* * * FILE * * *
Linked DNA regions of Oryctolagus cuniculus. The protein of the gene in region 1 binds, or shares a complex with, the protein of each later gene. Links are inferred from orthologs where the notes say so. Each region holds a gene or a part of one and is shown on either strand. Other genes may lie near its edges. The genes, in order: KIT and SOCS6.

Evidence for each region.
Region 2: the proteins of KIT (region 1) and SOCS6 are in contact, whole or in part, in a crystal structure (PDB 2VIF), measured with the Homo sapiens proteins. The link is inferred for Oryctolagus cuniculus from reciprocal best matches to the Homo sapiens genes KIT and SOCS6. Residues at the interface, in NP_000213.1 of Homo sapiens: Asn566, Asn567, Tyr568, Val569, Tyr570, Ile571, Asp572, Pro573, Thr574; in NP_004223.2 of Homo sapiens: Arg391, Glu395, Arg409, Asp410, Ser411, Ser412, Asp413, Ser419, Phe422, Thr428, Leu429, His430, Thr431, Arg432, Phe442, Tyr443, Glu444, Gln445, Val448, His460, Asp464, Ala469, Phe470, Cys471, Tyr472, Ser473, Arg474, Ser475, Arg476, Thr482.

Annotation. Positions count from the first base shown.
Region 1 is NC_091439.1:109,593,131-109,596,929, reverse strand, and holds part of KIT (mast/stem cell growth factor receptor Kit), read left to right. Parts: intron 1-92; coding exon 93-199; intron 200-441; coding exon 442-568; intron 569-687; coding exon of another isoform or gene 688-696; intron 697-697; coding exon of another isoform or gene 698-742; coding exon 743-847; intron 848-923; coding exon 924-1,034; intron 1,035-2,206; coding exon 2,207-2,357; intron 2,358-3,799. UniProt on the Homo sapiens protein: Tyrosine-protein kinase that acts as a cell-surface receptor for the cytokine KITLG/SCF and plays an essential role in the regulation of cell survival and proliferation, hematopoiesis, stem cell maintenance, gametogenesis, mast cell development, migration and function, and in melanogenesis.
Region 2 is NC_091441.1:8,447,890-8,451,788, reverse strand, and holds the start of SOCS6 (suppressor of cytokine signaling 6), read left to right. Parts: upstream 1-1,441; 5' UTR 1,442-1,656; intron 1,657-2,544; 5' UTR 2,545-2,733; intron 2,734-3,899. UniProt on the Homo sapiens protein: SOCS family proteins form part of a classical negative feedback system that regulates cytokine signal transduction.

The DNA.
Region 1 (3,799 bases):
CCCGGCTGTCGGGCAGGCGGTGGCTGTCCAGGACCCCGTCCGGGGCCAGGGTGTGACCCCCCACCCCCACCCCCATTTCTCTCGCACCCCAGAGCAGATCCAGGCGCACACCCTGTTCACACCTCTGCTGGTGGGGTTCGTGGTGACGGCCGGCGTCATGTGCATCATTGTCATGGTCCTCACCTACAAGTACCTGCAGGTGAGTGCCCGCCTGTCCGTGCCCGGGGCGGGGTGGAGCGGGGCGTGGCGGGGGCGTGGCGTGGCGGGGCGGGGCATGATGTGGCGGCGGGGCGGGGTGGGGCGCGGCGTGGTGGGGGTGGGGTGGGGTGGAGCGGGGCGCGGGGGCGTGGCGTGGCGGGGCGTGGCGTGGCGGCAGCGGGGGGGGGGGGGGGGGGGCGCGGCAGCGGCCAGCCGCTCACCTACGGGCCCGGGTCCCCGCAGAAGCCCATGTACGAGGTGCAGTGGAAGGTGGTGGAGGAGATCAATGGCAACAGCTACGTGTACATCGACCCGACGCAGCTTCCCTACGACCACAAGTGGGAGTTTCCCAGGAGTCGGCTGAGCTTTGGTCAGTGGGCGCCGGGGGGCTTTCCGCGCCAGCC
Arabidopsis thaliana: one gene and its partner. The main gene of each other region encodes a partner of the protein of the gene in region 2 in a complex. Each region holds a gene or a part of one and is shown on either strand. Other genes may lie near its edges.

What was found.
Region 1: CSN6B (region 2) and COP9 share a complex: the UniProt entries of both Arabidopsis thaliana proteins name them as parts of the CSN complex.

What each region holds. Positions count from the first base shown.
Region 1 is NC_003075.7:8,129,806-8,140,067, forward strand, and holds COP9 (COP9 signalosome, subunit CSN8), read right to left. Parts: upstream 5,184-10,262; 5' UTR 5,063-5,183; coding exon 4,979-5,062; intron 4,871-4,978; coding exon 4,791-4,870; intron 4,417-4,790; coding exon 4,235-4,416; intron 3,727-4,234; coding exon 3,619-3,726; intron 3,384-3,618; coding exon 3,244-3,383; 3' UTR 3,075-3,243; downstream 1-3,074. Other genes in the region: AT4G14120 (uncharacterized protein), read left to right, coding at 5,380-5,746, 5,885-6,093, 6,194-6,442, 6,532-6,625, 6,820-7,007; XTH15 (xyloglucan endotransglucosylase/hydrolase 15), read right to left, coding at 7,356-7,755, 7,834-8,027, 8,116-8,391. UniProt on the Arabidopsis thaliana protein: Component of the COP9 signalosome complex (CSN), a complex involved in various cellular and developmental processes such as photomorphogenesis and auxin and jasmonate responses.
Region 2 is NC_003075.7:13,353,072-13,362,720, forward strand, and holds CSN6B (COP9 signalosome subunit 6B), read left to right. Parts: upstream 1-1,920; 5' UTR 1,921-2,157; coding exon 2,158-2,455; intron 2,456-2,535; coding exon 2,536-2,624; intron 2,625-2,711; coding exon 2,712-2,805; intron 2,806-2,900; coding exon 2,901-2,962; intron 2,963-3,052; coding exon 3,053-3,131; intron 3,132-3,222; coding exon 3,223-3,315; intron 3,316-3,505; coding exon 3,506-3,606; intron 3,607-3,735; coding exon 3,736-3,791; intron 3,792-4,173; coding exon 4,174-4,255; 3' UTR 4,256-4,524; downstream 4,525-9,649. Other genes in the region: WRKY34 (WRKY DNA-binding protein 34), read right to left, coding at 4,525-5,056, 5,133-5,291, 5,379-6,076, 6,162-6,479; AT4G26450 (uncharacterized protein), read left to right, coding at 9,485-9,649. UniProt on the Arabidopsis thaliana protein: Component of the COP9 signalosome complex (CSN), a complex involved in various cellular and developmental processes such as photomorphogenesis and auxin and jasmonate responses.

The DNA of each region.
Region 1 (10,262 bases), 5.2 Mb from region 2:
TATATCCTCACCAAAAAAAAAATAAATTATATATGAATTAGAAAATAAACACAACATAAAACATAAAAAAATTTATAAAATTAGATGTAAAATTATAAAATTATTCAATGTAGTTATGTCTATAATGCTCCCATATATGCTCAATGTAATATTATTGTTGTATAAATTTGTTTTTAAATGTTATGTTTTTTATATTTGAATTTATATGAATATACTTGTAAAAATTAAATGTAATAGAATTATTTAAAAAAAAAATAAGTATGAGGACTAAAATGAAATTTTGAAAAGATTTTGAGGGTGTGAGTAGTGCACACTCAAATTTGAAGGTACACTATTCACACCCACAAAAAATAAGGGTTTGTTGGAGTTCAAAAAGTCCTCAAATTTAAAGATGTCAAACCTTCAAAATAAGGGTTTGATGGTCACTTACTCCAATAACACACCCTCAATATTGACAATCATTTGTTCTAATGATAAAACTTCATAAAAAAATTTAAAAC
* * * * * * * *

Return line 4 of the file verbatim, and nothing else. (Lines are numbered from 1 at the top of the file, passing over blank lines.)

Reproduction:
Annotation. Positions count from the first base shown.